If I love Cambodia, and I do, it is as nothing compared to my affection for PDR Lao. It is one of the most fantastic places on Earth and I even went so far as to consider relocating there, probably to Luang Prabang which may just be my favourite city in the world. The fact that the entire city is a UNESCO World Heritage Site probably tells you all you need to know and this is going to be another opportunity for me to drop in another few images of that amazing city.

PDR Lao was never at war with America as it was technically neutral during what the West calls the Vietnam War and Asians call the American War. Despite it’s neutrality, it became the most bombed nation in the history of warfare. Between 1964 and 1973 the Americans dropped two million tons of ordnance on a country they were not at war with. Just take a moment to let that sink in, two million tons. That works out at one heavy bomber dropping a full payload every eight minutes for nine years, it simply staggers the imagination. They even built a “secret” airbase which at one time housed 40,000 people and was the second largest “city” in the country at the time. This is not a conspiracy theory, I have seen it.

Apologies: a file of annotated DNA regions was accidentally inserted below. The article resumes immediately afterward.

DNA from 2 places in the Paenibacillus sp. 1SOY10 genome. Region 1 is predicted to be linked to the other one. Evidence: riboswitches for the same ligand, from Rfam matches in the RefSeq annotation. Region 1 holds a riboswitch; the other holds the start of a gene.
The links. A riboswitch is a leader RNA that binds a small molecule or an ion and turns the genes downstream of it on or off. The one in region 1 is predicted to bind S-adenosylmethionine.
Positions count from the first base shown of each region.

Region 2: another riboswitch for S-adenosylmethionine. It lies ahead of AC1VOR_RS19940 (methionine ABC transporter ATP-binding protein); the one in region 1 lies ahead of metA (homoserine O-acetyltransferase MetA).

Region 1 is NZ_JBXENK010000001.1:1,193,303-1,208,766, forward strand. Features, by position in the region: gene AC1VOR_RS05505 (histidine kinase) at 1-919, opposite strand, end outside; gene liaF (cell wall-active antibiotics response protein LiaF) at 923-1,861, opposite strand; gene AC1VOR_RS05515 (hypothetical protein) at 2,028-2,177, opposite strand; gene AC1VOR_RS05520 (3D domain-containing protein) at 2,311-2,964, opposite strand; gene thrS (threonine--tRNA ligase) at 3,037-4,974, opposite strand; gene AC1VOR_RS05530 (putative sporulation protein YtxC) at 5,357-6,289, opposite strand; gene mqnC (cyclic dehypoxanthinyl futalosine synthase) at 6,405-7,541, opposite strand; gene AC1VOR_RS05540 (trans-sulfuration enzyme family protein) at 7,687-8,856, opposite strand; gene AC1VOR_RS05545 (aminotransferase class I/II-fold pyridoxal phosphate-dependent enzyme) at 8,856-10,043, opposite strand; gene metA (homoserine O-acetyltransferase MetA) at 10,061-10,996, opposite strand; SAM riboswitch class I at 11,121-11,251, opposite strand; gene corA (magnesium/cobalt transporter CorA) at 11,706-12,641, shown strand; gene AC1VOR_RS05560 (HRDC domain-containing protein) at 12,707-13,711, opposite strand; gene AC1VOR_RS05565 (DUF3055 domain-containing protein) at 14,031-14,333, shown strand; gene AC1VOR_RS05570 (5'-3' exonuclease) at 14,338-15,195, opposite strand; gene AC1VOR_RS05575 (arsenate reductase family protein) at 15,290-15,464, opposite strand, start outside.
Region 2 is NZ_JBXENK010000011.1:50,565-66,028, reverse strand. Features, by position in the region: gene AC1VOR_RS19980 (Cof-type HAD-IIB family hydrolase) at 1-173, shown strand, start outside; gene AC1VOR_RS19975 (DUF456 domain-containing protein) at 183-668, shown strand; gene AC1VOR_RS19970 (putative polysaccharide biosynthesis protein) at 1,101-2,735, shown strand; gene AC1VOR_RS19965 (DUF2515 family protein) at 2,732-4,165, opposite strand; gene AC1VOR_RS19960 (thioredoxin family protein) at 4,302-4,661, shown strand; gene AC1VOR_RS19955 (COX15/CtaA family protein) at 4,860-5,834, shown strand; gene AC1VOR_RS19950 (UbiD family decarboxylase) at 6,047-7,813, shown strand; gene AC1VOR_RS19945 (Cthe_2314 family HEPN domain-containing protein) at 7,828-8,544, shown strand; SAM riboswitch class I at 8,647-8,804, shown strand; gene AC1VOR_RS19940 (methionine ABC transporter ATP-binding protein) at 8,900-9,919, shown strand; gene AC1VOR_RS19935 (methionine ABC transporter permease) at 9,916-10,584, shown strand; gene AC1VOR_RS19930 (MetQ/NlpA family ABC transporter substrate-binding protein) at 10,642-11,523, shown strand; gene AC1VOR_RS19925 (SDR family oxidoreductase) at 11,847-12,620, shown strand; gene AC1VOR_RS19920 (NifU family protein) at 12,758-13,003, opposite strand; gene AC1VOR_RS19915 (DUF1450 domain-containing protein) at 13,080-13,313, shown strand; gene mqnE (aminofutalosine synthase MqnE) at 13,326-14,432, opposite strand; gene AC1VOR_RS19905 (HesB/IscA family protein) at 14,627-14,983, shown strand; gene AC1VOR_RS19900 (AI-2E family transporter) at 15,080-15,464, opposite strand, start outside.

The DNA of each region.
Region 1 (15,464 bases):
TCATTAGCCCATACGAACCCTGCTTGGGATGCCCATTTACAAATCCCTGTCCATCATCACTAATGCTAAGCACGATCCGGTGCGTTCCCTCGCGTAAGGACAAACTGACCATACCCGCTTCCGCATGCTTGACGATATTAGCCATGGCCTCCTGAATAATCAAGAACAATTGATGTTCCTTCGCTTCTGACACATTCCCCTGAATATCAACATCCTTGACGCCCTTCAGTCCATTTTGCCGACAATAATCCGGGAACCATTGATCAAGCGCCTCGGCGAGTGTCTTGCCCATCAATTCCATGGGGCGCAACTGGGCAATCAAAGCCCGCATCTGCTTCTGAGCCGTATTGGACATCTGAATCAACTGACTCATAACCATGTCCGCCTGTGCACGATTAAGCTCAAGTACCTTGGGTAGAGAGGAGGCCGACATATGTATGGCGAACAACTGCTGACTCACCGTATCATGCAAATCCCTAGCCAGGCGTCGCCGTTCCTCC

As a result of this bombing and specifically air-dropped AP (anti-personnel) mines Lao now has the largest per capita incidence of amputees on the planet. Again, I have seen this at first hand and one of my favourite T-shirts from a collection of literally hundreds I have, is a UXO (unexploded ordnance) one I bought from a mine clearance charity in Luang Prabang which you can see here.

image006Being the hugely resourceful people they are, the Laotians have utilised the remains of the ordnance that didn’t actually go bang to make just about everything and I have included here an image of an ashtray made from a small mine, it is very odd to use it. I have seen boats made out of half a huge bomb and even homes partially constructed from old ordnance, it really is incredible.
When I was in Ban Phonsevan in the Northeast of the country I took off one day on my rented motorbike and visited a cave a few miles distant which was the site of one of the most appalling of a complete catalogue of atrocities perpetrated by the Americans on a neutral country. I have included my PG image here as there are disturbing images below, very disturbing and all of which are a direct result of that first illegal surveillance flight.